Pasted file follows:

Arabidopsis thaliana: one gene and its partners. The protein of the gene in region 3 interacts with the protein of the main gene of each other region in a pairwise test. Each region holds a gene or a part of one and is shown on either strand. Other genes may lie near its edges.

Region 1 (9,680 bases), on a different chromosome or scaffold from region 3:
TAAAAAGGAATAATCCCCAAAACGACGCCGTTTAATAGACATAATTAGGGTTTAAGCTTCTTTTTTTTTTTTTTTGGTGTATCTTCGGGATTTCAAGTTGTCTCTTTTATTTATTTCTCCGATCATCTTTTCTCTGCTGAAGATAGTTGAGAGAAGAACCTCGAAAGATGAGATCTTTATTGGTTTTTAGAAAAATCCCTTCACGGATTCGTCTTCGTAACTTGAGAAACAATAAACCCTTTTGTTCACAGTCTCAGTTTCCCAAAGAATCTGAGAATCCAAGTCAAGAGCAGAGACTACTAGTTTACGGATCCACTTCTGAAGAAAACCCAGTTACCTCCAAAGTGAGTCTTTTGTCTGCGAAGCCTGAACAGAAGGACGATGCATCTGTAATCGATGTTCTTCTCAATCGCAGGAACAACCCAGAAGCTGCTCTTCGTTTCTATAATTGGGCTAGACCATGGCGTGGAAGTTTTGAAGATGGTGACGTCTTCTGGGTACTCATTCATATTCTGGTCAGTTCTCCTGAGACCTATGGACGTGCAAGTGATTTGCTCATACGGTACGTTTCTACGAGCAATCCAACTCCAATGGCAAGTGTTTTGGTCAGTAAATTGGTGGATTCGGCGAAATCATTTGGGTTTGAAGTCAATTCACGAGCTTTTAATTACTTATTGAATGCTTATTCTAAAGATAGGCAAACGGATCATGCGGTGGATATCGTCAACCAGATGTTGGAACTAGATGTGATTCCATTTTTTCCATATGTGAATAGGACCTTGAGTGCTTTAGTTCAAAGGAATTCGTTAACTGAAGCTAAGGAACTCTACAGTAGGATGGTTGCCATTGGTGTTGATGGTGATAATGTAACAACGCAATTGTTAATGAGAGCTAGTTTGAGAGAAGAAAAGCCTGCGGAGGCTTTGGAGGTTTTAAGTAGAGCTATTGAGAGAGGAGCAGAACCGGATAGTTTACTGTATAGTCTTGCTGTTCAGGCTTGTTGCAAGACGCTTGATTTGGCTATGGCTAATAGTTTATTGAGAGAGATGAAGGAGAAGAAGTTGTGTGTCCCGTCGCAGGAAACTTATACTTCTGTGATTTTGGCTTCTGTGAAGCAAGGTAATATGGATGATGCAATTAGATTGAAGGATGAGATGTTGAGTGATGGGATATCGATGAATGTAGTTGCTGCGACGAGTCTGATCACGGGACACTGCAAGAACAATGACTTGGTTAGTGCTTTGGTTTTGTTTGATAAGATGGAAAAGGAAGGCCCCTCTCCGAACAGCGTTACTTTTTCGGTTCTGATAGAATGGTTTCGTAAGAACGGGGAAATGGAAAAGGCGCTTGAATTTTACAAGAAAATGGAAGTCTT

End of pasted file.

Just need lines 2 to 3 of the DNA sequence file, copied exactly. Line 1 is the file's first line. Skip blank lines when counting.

Region 1 (9,680 bases), on a different chromosome or scaffold from region 3:
TAAAAAGGAATAATCCCCAAAACGACGCCGTTTAATAGACATAATTAGGGTTTAAGCTTCTTTTTTTTTTTTTTTGGTGTATCTTCGGGATTTCAAGTTGTCTCTTTTATTTATTTCTCCGATCATCTTTTCTCTGCTGAAGATAGTTGAGAGAAGAACCTCGAAAGATGAGATCTTTATTGGTTTTTAGAAAAATCCCTTCACGGATTCGTCTTCGTAACTTGAGAAACAATAAACCCTTTTGTTCACAGTCTCAGTTTCCCAAAGAATCTGAGAATCCAAGTCAAGAGCAGAGACTACTAGTTTACGGATCCACTTCTGAAGAAAACCCAGTTACCTCCAAAGTGAGTCTTTTGTCTGCGAAGCCTGAACAGAAGGACGATGCATCTGTAATCGATGTTCTTCTCAATCGCAGGAACAACCCAGAAGCTGCTCTTCGTTTCTATAATTGGGCTAGACCATGGCGTGGAAGTTTTGAAGATGGTGACGTCTTCTGGGTACTCATTCATATTCTGGTCAGTTCTCCTGAGACCTATGGACGTGCAAGTGATTTGCTCATACGGTACGTTTCTACGAGCAATCCAACTCCAATGGCAAGTGTTTTGGTCAGTAAATTGGTGGATTCGGCGAAATCATTTGGGTTTGAAGTCAATTCACGAGCTTTTAATTACTTATTGAATGCTTATTCTAAAGATAGGCAAACGGATCATGCGGTGGATATCGTCAACCAGATGTTGGAACTAGATGTGATTCCATTTTTTCCATATGTGAATAGGACCTTGAGTGCTTTAGTTCAAAGGAATTCGTTAACTGAAGCTAAGGAACTCTACAGTAGGATGGTTGCCATTGGTGTTGATGGTGATAATGTAACAACGCAATTGTTAATGAGAGCTAGTTTGAGAGAAGAAAAGCCTGCGGAGGCTTTGGAGGTTTTAAGTAGAGCTATTGAGAGAGGAGCAGAACCGGATAGTTTACTGTATAGTCTTGCTGTTCAGGCTTGTTGCAAGACGCTTGATTTGGCTATGGCTAATAGTTTATTGAGAGAGATGAAGGAGAAGAAGTTGTGTGTCCCGTCGCAGGAAACTTATACTTCTGTGATTTTGGCTTCTGTGAAGCAAGGTAATATGGATGATGCAATTAGATTGAAGGATGAGATGTTGAGTGATGGGATATCGATGAATGTAGTTGCTGCGACGAGTCTGATCACGGGACACTGCAAGAACAATGACTTGGTTAGTGCTTTGGTTTTGTTTGATAAGATGGAAAAGGAAGGCCCCTCTCCGAACAGCGTTACTTTTTCGGTTCTGATAGAATGGTTTCGTAAGAACGGGGAAATGGAAAAGGCGCTTGAATTTTACAAGAAAATGGAAGTCTT